A typical staff meeting would begin with planning and implementation reports from staff members, all of whom were hired for their special talents and potential to develop them. I and others would follow with suggestions based on our current professional reading, past experiences, and lessons learned. Most suggestions would focus on enhancing the effectiveness of these already impressive and creative people. Then periodically we would review our overall institutional goals and discuss how each person’s creative initiatives were helping to advance those goals. Interestingly enough, the format of the graduate class I was teaching was surprisingly similar.

I look back now and find that I feel perfectly comfortable with this analogy. However, I do admit that  when I finally described this thinking to my staff, the surprised look on their faces clearly said back to me: “What the hell are you talking about ?

So I guess they didn’t get it. But even so, I must say I still like the analogy!

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“Meanings are in people” is a lesson learned early in Communication 101.

When we use a word like “conservative” we are only making a “noise” or sending a “sign.” The “meaning” that will be understood is already in the mind of the receiver. For some, the word may mean practical and thoughtful, and carries a very positive connotation. For others, it may mean something closer to self-serving or lack of social compassion, and may carry a really negative connotation.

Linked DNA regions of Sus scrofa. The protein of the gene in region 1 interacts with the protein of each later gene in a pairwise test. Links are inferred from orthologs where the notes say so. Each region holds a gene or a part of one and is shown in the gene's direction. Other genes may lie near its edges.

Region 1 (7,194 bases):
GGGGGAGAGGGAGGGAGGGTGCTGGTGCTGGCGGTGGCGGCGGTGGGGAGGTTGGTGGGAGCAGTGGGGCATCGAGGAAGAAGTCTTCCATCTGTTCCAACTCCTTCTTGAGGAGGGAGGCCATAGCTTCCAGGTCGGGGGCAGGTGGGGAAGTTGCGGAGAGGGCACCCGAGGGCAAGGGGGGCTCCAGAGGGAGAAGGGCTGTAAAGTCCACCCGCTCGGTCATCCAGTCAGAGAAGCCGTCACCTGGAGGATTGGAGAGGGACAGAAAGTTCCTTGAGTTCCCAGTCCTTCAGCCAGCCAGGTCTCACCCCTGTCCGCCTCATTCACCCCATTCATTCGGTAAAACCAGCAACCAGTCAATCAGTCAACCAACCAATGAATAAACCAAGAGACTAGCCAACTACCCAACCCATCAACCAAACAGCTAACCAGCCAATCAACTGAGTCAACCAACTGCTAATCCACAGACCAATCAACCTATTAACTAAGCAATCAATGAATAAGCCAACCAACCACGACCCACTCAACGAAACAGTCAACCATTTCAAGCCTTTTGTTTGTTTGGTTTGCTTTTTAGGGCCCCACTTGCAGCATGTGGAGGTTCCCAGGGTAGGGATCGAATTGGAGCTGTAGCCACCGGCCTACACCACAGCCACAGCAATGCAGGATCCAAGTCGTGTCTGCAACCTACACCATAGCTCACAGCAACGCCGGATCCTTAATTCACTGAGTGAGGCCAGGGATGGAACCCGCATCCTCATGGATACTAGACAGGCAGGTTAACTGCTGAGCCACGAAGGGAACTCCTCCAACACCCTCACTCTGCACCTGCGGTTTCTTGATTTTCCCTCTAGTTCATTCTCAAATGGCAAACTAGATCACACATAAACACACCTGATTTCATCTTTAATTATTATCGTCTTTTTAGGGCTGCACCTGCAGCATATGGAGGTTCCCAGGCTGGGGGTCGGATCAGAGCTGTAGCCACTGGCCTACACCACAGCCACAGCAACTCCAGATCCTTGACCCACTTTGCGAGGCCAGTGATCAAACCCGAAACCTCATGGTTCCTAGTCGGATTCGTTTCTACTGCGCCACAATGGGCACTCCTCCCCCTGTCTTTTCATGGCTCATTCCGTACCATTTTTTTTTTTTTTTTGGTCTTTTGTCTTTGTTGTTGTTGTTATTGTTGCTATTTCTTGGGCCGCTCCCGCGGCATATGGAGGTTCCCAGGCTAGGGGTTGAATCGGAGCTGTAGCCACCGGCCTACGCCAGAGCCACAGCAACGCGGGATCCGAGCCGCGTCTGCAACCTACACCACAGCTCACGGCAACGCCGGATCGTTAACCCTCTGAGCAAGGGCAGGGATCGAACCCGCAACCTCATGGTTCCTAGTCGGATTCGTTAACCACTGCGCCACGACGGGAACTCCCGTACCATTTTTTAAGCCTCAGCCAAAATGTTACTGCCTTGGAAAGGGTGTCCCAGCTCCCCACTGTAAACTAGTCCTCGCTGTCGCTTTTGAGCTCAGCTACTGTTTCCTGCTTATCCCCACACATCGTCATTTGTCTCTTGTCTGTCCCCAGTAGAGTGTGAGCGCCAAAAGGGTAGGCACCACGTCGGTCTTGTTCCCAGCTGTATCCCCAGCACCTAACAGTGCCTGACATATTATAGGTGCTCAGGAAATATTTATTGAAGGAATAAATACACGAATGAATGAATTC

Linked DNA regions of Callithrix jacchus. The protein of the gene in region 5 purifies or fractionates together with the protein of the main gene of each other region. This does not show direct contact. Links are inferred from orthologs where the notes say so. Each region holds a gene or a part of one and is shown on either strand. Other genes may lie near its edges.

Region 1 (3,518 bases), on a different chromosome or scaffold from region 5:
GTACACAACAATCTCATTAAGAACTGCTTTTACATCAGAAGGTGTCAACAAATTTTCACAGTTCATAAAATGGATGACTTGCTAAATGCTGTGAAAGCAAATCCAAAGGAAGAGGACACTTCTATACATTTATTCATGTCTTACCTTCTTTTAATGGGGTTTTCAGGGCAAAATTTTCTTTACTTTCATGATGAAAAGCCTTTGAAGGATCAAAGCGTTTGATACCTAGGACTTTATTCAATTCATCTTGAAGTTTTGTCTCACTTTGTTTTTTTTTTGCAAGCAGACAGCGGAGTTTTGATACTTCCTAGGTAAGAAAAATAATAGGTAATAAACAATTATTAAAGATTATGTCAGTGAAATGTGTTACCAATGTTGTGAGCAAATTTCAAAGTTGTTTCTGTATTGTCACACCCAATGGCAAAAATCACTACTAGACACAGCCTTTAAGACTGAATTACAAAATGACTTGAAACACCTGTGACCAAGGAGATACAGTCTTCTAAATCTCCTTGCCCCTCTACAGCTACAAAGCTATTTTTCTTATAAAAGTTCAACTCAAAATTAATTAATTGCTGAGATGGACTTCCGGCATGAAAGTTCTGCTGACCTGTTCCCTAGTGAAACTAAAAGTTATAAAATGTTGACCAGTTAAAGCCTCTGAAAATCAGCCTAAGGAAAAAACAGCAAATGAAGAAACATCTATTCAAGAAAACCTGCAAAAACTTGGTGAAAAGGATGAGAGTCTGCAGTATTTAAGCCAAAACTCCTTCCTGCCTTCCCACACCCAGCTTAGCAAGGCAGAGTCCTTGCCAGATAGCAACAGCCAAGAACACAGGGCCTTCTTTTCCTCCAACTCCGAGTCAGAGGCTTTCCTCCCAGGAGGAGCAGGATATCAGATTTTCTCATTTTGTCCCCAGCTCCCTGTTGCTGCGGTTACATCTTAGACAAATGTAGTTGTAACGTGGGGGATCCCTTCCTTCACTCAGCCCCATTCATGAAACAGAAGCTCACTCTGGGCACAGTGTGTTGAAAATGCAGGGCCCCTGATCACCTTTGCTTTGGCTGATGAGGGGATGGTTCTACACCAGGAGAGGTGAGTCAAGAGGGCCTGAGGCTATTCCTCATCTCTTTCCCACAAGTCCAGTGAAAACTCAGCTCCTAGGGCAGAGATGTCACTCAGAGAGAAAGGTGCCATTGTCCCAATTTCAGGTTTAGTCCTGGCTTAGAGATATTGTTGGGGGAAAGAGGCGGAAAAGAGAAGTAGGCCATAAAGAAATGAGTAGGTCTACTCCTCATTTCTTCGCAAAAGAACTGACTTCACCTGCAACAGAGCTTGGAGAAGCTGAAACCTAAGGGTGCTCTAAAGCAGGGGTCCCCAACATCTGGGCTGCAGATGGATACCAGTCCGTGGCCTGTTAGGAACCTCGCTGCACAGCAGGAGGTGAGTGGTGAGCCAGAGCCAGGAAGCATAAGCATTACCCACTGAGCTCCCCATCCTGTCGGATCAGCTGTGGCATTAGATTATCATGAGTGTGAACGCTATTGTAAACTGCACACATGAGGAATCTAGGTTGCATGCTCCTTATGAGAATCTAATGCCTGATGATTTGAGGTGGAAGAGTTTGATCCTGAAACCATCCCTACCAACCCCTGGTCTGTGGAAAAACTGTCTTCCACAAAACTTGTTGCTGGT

The meaning of a term such as “dictator” these days seems to be determined by how each individual or social group is fairing under each one. For some the word may simply mean “tyrant.” For others, however, it may mean little more than a military-style leader. In fact, many individuals and businesses will prosper under some dictatorships, and they may think this is far better than the chaos that follows revolutions.

The demonstrations this week in Hong Kong also give us a glimpse of how the word “communism” can be understood differently by different groups of Chinese citizens. For some the word may simply mean a government administered society. And for others it may mean oppression of the masses. Today many young people see the current system as offering few opportunities. But a growing number of business people in cities such as Peking, Shanghai and Hong Kong seem to simply see a strong government that is enabling successful enterprise.

In this digital 24/7 news media world many words are losing commonly understood meanings. Politicians and pundits use words such as freedom, democracy, and justice to serve their own purposes.  As a consequence these words, as well as many others, now have various meanings.